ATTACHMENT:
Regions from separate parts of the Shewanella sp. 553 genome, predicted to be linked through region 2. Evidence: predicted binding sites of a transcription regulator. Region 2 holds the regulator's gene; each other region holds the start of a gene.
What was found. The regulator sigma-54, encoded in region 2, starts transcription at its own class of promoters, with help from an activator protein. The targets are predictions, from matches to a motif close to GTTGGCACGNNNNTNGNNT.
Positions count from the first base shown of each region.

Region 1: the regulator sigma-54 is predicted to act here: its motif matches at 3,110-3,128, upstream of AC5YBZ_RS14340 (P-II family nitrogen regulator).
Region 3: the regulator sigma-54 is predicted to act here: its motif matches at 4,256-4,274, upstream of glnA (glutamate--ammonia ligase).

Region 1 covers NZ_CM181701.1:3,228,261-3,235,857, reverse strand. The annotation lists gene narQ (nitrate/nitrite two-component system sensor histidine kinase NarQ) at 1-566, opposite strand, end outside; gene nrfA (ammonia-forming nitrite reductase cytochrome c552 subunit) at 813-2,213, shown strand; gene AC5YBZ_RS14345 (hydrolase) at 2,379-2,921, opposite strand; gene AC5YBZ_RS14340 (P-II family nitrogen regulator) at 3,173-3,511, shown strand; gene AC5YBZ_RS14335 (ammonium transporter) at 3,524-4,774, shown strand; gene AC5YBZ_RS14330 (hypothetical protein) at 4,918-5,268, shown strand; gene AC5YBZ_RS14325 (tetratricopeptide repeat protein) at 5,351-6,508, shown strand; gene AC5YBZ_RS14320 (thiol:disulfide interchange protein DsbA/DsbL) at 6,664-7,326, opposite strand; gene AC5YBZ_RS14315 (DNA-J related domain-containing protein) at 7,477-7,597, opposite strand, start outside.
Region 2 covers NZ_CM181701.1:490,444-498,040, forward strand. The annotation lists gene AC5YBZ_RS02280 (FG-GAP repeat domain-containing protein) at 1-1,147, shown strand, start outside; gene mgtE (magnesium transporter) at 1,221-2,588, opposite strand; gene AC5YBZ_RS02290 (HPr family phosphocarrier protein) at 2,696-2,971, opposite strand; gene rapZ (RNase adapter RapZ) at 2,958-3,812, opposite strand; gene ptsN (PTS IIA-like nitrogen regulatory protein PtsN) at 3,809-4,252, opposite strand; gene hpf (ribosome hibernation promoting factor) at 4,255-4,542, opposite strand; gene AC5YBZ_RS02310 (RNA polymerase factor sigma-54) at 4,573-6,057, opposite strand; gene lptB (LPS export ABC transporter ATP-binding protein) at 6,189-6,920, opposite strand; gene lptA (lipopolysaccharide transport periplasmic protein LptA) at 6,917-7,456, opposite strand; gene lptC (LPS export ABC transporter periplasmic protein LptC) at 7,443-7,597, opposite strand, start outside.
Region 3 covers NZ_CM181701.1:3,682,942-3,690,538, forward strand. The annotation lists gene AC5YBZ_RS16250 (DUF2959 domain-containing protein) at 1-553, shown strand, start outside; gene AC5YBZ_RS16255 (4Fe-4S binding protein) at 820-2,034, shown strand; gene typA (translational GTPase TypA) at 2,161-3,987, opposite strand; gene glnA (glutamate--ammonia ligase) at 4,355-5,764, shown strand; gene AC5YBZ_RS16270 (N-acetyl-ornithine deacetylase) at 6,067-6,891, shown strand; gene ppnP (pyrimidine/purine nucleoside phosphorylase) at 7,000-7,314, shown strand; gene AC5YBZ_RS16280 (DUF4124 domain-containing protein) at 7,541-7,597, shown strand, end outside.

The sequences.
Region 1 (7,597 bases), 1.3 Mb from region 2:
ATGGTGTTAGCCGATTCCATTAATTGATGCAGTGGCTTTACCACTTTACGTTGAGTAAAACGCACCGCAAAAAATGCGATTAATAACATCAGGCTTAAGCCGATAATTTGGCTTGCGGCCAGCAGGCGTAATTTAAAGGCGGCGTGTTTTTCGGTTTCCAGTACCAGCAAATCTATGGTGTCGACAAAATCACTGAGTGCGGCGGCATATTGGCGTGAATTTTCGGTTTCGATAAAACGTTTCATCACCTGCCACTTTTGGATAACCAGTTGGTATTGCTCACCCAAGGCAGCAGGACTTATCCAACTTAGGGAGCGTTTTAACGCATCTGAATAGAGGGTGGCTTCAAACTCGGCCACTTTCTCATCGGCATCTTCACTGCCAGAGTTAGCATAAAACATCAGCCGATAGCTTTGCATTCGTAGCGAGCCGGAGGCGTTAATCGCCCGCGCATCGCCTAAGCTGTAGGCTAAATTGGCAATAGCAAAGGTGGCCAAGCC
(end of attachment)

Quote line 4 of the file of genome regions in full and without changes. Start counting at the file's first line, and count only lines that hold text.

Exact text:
Region 1: the regulator sigma-54 is predicted to act here: its motif matches at 3,110-3,128, upstream of AC5YBZ_RS14340 (P-II family nitrogen regulator).